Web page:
“Cyber” has become a critical disruptor for the economy, society as well as the internal and external governance of states. However, it is also becoming a key force in defending these, and, more generally, mastery of digital technologies is an essential capability for future competitiveness, to protect society’s values, and indeed, to overcome the “sovereignty gap”.
What are the policy implications of the increasing importance of “cyber”? Confronted by novel cybersecurity threats and dilemmas what should governments do? Can strategic autonomy be preserved in an era of rapid technological change? While it is tempting to increase within-state capacities or look for agreements between states, the nature of the challenge might require thinking outside the box. Here are three strategies.
First, governments could – as most of them already do – invest in better response mechanisms to handle cyber incidents and in hardening critical systems. Some cybersecurity experts argue that digital systems are now so complex that hardening them and preventing sophisticated attacks is impossible. Rather, the focus should be on rapid detection and defence to maintain an acceptable level of resilience.
Second, as only the US and China may be able to control the development of their own key technologies, other states may have no choice but to take part in alliances and promote common international governance even if national security and sovereignty concerns continue to clash. In ‘Digital DNA’, Cowhey and Aronson advance options for private-public cooperation for governance in the digital age, drawing lessons from existing mechanisms such as in international financial transactions (SWIFT). Can mutually-recognised IT security certification (for which in the EU a law is under negotiation) be extended to global supply chains, involving, for example, also China and the US and neutral third-party inspection regimes? In international cyberspace this would be rather new territory.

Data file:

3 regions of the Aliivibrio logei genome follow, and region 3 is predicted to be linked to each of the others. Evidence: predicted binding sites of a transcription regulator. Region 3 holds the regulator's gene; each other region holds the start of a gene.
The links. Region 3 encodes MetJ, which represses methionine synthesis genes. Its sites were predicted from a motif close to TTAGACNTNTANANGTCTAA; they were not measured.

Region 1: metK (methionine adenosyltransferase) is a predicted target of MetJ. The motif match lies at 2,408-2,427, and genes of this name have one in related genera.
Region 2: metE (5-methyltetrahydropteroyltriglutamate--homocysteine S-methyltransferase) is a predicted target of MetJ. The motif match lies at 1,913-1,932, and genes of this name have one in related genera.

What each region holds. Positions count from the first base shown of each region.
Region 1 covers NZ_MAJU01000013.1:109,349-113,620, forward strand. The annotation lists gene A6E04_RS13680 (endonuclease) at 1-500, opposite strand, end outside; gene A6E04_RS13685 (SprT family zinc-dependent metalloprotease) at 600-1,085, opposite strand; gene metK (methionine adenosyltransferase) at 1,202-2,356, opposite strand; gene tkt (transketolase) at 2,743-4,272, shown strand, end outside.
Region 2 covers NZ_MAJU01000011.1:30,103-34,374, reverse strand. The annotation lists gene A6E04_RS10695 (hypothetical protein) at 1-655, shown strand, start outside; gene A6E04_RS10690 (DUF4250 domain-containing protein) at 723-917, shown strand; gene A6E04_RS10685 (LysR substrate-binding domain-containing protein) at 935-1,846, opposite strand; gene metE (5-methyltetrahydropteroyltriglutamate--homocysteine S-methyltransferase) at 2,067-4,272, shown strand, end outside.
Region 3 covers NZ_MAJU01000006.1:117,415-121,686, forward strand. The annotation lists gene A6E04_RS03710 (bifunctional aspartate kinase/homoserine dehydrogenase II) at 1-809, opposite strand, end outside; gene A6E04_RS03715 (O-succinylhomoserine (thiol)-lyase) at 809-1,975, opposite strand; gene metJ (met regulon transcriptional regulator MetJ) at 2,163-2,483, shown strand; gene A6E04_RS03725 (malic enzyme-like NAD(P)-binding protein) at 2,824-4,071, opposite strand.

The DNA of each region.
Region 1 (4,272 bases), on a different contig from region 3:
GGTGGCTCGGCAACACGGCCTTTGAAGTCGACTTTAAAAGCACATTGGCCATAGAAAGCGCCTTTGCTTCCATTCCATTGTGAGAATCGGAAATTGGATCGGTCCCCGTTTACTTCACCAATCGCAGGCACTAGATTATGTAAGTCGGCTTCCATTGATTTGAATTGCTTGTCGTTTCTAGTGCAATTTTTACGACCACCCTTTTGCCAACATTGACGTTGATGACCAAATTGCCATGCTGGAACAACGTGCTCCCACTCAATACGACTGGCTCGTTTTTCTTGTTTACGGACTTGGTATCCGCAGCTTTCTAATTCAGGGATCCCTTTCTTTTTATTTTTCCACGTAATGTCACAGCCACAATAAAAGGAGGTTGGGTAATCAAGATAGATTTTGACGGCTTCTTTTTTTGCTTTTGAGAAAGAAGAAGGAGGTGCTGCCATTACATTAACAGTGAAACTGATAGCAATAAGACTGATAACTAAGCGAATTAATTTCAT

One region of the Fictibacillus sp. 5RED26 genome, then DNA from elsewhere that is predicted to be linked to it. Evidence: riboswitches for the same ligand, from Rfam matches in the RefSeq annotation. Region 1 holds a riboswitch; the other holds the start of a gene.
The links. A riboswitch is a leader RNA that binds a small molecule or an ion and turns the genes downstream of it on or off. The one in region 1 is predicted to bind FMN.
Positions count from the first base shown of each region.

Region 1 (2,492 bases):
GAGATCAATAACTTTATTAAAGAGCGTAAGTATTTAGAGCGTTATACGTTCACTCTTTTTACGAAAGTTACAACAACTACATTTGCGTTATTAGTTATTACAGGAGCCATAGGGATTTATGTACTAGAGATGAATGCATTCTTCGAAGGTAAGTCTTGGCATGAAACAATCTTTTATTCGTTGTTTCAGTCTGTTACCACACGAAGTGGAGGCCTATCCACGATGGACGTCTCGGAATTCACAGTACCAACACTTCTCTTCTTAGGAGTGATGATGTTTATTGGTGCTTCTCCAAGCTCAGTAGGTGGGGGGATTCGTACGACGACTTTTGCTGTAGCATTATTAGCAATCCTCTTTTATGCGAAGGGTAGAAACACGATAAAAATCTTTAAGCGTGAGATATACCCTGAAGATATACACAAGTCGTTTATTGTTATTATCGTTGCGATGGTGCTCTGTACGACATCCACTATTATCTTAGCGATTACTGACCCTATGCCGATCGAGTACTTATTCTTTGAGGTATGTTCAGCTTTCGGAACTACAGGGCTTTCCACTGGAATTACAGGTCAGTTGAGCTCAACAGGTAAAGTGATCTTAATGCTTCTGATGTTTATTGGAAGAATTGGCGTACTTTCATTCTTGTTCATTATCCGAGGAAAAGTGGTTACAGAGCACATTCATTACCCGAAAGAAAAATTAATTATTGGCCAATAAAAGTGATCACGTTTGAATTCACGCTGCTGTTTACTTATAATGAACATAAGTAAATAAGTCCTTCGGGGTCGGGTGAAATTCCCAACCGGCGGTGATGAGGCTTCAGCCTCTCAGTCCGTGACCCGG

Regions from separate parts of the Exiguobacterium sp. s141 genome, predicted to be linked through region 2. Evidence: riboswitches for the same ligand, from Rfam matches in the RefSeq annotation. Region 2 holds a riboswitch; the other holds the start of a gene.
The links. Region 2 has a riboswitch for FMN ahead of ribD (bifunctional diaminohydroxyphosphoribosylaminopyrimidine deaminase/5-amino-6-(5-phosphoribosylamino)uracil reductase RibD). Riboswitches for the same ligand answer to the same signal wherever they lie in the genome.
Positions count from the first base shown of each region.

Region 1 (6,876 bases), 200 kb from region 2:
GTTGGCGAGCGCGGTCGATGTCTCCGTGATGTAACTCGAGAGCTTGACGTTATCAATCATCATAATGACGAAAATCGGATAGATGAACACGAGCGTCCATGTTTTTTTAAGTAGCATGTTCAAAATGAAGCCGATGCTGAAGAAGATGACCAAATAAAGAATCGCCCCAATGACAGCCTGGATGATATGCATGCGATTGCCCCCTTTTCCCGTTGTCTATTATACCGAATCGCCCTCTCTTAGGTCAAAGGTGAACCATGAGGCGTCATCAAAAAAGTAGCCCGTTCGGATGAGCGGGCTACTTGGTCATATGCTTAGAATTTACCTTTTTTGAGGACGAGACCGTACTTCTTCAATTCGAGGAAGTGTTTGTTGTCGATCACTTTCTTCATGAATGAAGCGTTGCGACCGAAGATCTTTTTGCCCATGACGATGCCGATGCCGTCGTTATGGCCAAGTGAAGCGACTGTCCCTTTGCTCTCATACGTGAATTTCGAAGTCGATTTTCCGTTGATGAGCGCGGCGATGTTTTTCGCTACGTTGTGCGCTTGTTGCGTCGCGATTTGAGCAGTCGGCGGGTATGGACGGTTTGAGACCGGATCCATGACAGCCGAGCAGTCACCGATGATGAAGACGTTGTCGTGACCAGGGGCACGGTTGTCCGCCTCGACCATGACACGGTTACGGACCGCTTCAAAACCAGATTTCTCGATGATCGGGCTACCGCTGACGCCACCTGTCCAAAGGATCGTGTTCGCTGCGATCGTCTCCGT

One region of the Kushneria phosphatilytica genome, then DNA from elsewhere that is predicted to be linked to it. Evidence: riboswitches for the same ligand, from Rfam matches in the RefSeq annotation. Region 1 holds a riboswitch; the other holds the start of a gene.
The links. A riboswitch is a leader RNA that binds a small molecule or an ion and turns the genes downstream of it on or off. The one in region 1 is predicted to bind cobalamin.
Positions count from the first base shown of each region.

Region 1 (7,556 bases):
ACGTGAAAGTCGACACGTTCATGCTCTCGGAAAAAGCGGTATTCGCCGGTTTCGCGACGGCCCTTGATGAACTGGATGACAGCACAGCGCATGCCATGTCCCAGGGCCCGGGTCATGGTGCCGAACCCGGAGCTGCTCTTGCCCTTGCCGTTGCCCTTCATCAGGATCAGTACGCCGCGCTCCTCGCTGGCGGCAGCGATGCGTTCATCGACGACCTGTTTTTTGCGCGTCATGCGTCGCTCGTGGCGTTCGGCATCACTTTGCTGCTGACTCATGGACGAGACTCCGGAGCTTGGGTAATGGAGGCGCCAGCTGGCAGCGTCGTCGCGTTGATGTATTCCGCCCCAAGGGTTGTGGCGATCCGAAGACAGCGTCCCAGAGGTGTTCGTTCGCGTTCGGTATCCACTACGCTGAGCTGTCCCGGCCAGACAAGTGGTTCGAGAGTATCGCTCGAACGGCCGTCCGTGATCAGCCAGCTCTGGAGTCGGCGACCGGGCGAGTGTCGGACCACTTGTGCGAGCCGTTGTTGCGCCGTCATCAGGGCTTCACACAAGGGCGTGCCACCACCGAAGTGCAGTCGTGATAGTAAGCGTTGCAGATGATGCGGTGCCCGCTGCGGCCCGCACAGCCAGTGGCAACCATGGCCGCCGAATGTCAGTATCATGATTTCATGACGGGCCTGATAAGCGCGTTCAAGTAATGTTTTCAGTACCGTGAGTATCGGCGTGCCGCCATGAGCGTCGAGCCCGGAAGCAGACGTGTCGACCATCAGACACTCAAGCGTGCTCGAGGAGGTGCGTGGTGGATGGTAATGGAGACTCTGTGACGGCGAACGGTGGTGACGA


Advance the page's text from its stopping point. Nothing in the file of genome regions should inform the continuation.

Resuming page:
Countries also promote international norms and values in cyberspace such as in the UN context or the London process. Optimists hope that this will establish global cyber peace. Pessimists would say that such efforts do no more than buy (or waste) time. Realists may argue that all we can hope for is surviving a situation of a permanent cyber disruptions that do not escalate into full-scale war yet cumulatively are still highly damaging, what Kello calls ‘unpeace’.
Third, a radically different strategy would be to reduce state-centric control. How? One route is to promote open source technologies. A collective of non-state actors, the global open source and internet community, would then play a major role. A complementary, more experimental option is distributed security control (e.g., cybersecurity start-up Xage uses blockchain for distributed authentication of industrial control systems). Yet another option is to rely on truly global tech companies for cyber-defence. Governments can be supportive through R&D programmes, public procurement and legislation. However, why would governments relinquish even a degree of sovereignty? Or, will they have no choice in the future?
While there remain lots of unknowns, the disruptiveness of “cyber” knows no bounds. We urgently need to advance the policy debate about its implications, informed and supported by academic research. The clock is ticking.
[i] This definition takes inspiration from IFRI – (Institut Français des Relations Internationals) which – in the narrower context of security and defence – identifies capacity and capabilities for political, operation, and industrial dimensions of strategic autonomy.
Paul Timmers is a visiting research fellow at Oxford University where he studies cybersecurity policy and digital transformation. Until 2017 he was Director at the European Commission for Digital Society, Trust & Cybersecurity, responsible for policy, legislation and innovation in cybersecurity, digital privacy, digital health & ageing, e‑government, and smart cities/mobility/energy and in that function also member of management board of ENISA. He was responsible for European cybersecurity legislation, including the Network and Information Security (NIS) Directive, the Regulation on electronic identity and trust services (eIDAS) and the ENISA Regulation. He was also co-responsible for significant parts of the EU’s research and innovation programmes in several fields. His current research interests include cybersecurity industrial and trade policy, digital sovereignty, cybersecurity international business models as well as digital transformation.